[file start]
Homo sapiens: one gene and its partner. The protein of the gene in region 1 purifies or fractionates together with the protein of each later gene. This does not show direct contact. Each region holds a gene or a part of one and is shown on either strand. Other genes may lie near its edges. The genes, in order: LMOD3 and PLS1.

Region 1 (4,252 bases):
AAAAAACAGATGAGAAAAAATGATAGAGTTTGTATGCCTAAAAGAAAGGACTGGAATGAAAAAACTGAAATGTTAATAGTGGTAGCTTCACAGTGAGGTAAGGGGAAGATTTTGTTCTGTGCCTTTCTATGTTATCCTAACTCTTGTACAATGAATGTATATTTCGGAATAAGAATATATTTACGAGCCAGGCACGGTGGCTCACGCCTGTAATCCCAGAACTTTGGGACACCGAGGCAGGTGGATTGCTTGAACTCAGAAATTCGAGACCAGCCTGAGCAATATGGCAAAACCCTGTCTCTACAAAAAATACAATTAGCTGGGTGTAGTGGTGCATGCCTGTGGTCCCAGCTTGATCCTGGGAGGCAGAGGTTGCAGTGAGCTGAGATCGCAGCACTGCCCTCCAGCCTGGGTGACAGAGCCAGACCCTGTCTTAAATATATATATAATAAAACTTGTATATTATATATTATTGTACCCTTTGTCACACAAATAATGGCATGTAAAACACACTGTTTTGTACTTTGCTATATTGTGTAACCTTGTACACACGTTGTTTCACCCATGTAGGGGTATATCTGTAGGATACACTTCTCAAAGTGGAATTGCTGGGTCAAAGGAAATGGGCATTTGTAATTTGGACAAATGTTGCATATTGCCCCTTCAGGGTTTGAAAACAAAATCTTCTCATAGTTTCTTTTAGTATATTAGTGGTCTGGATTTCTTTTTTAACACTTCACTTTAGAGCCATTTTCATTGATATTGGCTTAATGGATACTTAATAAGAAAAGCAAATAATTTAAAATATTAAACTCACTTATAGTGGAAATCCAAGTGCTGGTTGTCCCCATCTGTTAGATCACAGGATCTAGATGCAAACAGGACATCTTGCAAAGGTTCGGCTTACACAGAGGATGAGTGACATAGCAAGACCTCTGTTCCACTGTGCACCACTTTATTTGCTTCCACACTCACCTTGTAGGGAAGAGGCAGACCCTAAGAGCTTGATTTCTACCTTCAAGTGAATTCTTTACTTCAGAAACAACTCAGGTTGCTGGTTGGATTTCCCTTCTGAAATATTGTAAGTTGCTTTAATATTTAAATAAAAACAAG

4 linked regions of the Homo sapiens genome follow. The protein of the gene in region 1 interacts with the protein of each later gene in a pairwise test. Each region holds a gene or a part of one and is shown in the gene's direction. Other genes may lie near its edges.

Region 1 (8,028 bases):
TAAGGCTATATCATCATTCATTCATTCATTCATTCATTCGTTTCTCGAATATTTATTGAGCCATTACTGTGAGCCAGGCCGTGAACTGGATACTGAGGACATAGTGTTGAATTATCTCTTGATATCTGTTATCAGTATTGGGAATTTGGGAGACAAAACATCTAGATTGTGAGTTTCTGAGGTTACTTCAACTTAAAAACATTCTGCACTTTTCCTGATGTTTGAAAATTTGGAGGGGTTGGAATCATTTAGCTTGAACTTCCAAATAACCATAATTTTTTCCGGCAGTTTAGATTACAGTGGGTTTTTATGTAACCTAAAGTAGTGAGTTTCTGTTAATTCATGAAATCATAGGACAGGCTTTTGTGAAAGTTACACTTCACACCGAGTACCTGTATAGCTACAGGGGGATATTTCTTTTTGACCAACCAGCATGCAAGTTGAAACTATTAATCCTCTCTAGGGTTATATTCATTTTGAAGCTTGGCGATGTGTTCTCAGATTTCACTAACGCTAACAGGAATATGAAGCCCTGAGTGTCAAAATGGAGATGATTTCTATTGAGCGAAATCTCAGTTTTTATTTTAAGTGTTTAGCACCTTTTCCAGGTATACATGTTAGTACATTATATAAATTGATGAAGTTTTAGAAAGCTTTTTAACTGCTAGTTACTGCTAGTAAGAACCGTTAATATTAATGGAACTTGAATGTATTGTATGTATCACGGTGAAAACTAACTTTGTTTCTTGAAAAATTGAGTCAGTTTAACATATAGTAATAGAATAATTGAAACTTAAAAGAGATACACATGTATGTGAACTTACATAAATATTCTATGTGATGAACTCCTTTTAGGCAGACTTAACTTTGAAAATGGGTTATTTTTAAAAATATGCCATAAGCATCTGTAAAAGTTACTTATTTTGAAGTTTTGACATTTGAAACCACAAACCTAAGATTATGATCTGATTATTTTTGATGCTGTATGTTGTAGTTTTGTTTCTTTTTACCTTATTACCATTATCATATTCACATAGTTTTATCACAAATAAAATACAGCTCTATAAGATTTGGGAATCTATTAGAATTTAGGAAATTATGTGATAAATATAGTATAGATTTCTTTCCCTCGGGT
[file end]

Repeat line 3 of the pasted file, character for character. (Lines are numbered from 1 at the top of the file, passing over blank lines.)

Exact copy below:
AAAAAACAGATGAGAAAAAATGATAGAGTTTGTATGCCTAAAAGAAAGGACTGGAATGAAAAAACTGAAATGTTAATAGTGGTAGCTTCACAGTGAGGTAAGGGGAAGATTTTGTTCTGTGCCTTTCTATGTTATCCTAACTCTTGTACAATGAATGTATATTTCGGAATAAGAATATATTTACGAGCCAGGCACGGTGGCTCACGCCTGTAATCCCAGAACTTTGGGACACCGAGGCAGGTGGATTGCTTGAACTCAGAAATTCGAGACCAGCCTGAGCAATATGGCAAAACCCTGTCTCTACAAAAAATACAATTAGCTGGGTGTAGTGGTGCATGCCTGTGGTCCCAGCTTGATCCTGGGAGGCAGAGGTTGCAGTGAGCTGAGATCGCAGCACTGCCCTCCAGCCTGGGTGACAGAGCCAGACCCTGTCTTAAATATATATATAATAAAACTTGTATATTATATATTATTGTACCCTTTGTCACACAAATAATGGCATGTAAAACACACTGTTTTGTACTTTGCTATATTGTGTAACCTTGTACACACGTTGTTTCACCCATGTAGGGGTATATCTGTAGGATACACTTCTCAAAGTGGAATTGCTGGGTCAAAGGAAATGGGCATTTGTAATTTGGACAAATGTTGCATATTGCCCCTTCAGGGTTTGAAAACAAAATCTTCTCATAGTTTCTTTTAGTATATTAGTGGTCTGGATTTCTTTTTTAACACTTCACTTTAGAGCCATTTTCATTGATATTGGCTTAATGGATACTTAATAAGAAAAGCAAATAATTTAAAATATTAAACTCACTTATAGTGGAAATCCAAGTGCTGGTTGTCCCCATCTGTTAGATCACAGGATCTAGATGCAAACAGGACATCTTGCAAAGGTTCGGCTTACACAGAGGATGAGTGACATAGCAAGACCTCTGTTCCACTGTGCACCACTTTATTTGCTTCCACACTCACCTTGTAGGGAAGAGGCAGACCCTAAGAGCTTGATTTCTACCTTCAAGTGAATTCTTTACTTCAGAAACAACTCAGGTTGCTGGTTGGATTTCCCTTCTGAAATATTGTAAGTTGCTTTAATATTTAAATAAAAACAAG